Who should pay to clean up abandoned oil wells? Farmers say they're left with someone else's mess
When an oil company folds and abandons a well, who is responsible for the cleanup?
Almost 150,000 of these so-called "orphan wells" are scattered across Alberta. As the problem gets worse, many farmers say they've been left to clean up someone else's mess.
"A lot of these wells, the company has gone bankrupt and they've just walked away," said Daryl Bennett, a surface rights advocate who farms in Taber, Alta.
"Some farmers are having food safety problems," he added, asking "is it safe to farm around these sites?"
The question isn't just a vexing one for farmers. A case before the Supreme Court has caught the interest of environmentalists, oil companies and the government, as well as banks and creditors.
The Redwater case
Redwater Energy went bankrupt in 2015; it had 80 oil and gas wells, most of which were inactive. The main lender, ATB Financial, and the receiver wanted to sell the company's 20 good wells, and use the proceeds to pay off debtors.
The Alberta Energy Regulator (AER) stepped in, insisting that any money raised be spent to clean up these abandoned wells.
When the receiver refused, the case went to court — twice. The receiver won both the first hearing and the appeal, but this week the fight reached the Supreme Court.
The case has the potential to set a precedent across the entire country, deciding who cleans up the mess when companies go under.
Clean-up can take decades
There is an organization already in place to deal with the cleanup, said CBC reporter Kyle Bakx. It's called the Orphan Well Association.
Oil and gas companies fund the group through levies, but when oil prices slumped a few years ago, there was a spike in bankruptcies.
"With that came a spike in abandoned wells," Bakx said, "and so the inventory for the Orphan Well Association has tripled in the last few years."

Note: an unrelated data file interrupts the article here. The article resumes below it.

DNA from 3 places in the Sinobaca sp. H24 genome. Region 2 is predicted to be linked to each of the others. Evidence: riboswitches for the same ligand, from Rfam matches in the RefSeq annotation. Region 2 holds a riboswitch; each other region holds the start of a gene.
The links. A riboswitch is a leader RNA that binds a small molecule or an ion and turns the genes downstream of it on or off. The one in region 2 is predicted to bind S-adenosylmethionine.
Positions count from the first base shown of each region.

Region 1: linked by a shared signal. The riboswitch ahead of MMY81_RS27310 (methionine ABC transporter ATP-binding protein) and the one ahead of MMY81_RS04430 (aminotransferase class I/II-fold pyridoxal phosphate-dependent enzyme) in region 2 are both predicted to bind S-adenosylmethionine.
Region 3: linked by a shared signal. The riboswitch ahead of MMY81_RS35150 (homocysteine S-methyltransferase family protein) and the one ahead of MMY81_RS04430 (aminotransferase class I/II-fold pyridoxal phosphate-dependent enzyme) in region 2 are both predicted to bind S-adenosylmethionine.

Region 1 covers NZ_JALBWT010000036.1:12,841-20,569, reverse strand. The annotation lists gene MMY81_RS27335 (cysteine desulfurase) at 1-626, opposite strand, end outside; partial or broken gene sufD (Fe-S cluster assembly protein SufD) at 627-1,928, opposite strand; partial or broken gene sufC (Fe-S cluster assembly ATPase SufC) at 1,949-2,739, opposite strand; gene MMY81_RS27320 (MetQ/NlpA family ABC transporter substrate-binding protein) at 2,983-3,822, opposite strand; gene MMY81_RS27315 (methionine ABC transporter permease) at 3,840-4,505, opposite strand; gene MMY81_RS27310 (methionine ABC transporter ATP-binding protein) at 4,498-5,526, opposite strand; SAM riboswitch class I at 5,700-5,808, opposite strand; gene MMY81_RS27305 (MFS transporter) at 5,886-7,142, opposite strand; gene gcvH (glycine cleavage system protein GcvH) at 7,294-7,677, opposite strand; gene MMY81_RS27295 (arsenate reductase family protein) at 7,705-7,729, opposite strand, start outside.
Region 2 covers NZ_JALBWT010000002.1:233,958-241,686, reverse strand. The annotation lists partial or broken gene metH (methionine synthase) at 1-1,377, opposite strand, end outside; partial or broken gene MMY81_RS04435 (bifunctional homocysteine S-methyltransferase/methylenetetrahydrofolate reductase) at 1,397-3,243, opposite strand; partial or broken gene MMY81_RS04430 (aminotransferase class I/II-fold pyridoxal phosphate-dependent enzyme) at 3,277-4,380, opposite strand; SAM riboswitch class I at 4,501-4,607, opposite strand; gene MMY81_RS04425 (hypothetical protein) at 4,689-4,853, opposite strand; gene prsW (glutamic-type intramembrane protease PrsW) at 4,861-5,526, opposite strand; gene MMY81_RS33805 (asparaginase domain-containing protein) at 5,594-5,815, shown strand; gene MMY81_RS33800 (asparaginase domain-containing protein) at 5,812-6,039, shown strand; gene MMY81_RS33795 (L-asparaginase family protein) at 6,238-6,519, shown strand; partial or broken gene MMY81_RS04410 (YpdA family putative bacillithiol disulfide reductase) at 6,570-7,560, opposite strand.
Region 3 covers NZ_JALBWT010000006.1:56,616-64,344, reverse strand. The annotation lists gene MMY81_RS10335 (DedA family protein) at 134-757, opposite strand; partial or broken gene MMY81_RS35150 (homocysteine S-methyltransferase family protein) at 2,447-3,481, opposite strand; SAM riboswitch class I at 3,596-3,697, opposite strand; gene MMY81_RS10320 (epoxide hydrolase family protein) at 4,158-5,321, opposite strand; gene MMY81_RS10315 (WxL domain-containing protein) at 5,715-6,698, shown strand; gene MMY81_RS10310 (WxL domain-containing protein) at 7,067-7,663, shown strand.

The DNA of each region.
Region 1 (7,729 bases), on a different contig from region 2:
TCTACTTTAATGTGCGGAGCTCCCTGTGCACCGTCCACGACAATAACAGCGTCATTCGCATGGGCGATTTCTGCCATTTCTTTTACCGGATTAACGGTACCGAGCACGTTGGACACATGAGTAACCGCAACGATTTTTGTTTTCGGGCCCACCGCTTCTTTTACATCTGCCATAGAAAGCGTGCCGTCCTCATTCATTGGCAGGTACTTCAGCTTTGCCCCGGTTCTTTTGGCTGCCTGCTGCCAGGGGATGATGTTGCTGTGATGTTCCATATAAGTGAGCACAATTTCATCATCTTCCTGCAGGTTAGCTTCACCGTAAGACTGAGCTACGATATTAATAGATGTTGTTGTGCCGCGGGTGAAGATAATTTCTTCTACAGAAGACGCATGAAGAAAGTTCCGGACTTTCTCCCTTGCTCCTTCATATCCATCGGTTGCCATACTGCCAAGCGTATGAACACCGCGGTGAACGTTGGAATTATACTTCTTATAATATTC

Some of these wells haven't produced oil or gas in decades, he said.
"Having them sit around can be dangerous. Those wells need to be regularly observed, maintained and eventually cleaned up or they can be toxic."
The cleanup cost can vary, he said, pointing to a case in southern Alberta where efforts to reclaim a well have been going on for 12 years.
"They've been trying different techniques and nothing seems to be working," he said. "It's still leaking oil."
With such a backlog, many wells can sit abandoned for decades.
"It's not as easy as just sending out a crew and in a day it's done," he said.
Farmers can't refuse
The impact on farmers goes beyond contaminated land, said Bennett.
Landowners left with abandoned wells can be refused mortgages, or find themselves facing demands for payment on the well operator's bills, he said.
They can become tied up in the bankruptcy proceedings, and face legal costs in trying to secure any money owed to them.
When an oil company wants to drill on your land, farmers cannot refuse.
"You can't stop them," he said.
"They have the right to get a right of entry order and you really have no say in the matter, on who the company is, or when they're coming on."
Bennett wants companies to be required to put money aside when times are good, which can be used later if it enters bankruptcy.
"If you're going to drill a new well, you might have to put up a bond of $250,000 dollars that sits there, that's safe from the banks, and it will remain attached to that well until reclamation occurs."
Banks 'need protection'
Banks should be protected because they are the ones taking the risk, said Sarah Hawco, president of the 180 Group, a business consulting firm in Calgary.
Hawco is an insolvency specialist. She said that legislation is designed to create workable solutions for all the stakeholders involved, giving no priority to any single one.
She argued that without the risks that banks take, there would be no catalyst for economic development.
"The banks need to be protected because they took the initial risk, and made the loan to fund the economy, to fund the operations," she said.
Bennett disagreed, arguing that the farmers left with abandoned wells have little say — but bear the long-term consequences.
"There is something sticking out of the ground that it is unsafe, that the farmer has to farm around," he said.
"It may be there for another 20 or 30 years."
"It's not like both sides can terminate the problem. There still is a problem for the landowner."
Listen to the full conversation at the top of this page, where you can also share this article across email, Facebook, Twitter and other platforms.
This segment was produced by The Current's Ines Colabrese and Kori Sidaway.